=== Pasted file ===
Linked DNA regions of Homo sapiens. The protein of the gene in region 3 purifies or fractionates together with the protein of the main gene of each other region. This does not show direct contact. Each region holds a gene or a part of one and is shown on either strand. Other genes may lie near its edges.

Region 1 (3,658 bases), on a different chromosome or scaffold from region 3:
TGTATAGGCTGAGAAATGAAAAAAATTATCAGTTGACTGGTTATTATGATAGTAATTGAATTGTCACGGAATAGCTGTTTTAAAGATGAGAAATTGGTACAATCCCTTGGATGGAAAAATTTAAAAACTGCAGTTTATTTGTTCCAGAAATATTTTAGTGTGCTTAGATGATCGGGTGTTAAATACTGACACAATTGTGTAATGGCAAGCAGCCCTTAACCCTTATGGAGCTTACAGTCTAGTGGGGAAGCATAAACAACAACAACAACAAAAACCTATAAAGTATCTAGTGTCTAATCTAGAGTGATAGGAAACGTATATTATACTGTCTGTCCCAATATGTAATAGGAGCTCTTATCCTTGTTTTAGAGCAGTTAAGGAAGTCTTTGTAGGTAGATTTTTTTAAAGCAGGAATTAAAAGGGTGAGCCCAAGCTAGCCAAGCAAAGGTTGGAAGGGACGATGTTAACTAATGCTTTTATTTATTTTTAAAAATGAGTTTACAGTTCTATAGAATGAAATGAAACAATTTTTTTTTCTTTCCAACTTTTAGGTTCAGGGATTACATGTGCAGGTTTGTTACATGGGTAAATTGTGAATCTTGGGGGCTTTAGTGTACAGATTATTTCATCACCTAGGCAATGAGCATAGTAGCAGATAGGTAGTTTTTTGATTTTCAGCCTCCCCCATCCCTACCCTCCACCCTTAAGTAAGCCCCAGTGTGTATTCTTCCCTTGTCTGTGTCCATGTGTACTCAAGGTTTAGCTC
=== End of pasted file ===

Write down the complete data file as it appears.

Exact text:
Linked DNA regions of Homo sapiens. The protein of the gene in region 3 purifies or fractionates together with the protein of the main gene of each other region. This does not show direct contact. Each region holds a gene or a part of one and is shown on either strand. Other genes may lie near its edges.

Region 1 (3,658 bases), on a different chromosome or scaffold from region 3:
TGTATAGGCTGAGAAATGAAAAAAATTATCAGTTGACTGGTTATTATGATAGTAATTGAATTGTCACGGAATAGCTGTTTTAAAGATGAGAAATTGGTACAATCCCTTGGATGGAAAAATTTAAAAACTGCAGTTTATTTGTTCCAGAAATATTTTAGTGTGCTTAGATGATCGGGTGTTAAATACTGACACAATTGTGTAATGGCAAGCAGCCCTTAACCCTTATGGAGCTTACAGTCTAGTGGGGAAGCATAAACAACAACAACAACAAAAACCTATAAAGTATCTAGTGTCTAATCTAGAGTGATAGGAAACGTATATTATACTGTCTGTCCCAATATGTAATAGGAGCTCTTATCCTTGTTTTAGAGCAGTTAAGGAAGTCTTTGTAGGTAGATTTTTTTAAAGCAGGAATTAAAAGGGTGAGCCCAAGCTAGCCAAGCAAAGGTTGGAAGGGACGATGTTAACTAATGCTTTTATTTATTTTTAAAAATGAGTTTACAGTTCTATAGAATGAAATGAAACAATTTTTTTTTCTTTCCAACTTTTAGGTTCAGGGATTACATGTGCAGGTTTGTTACATGGGTAAATTGTGAATCTTGGGGGCTTTAGTGTACAGATTATTTCATCACCTAGGCAATGAGCATAGTAGCAGATAGGTAGTTTTTTGATTTTCAGCCTCCCCCATCCCTACCCTCCACCCTTAAGTAAGCCCCAGTGTGTATTCTTCCCTTGTCTGTGTCCATGTGTACTCAAGGTTTAGCTC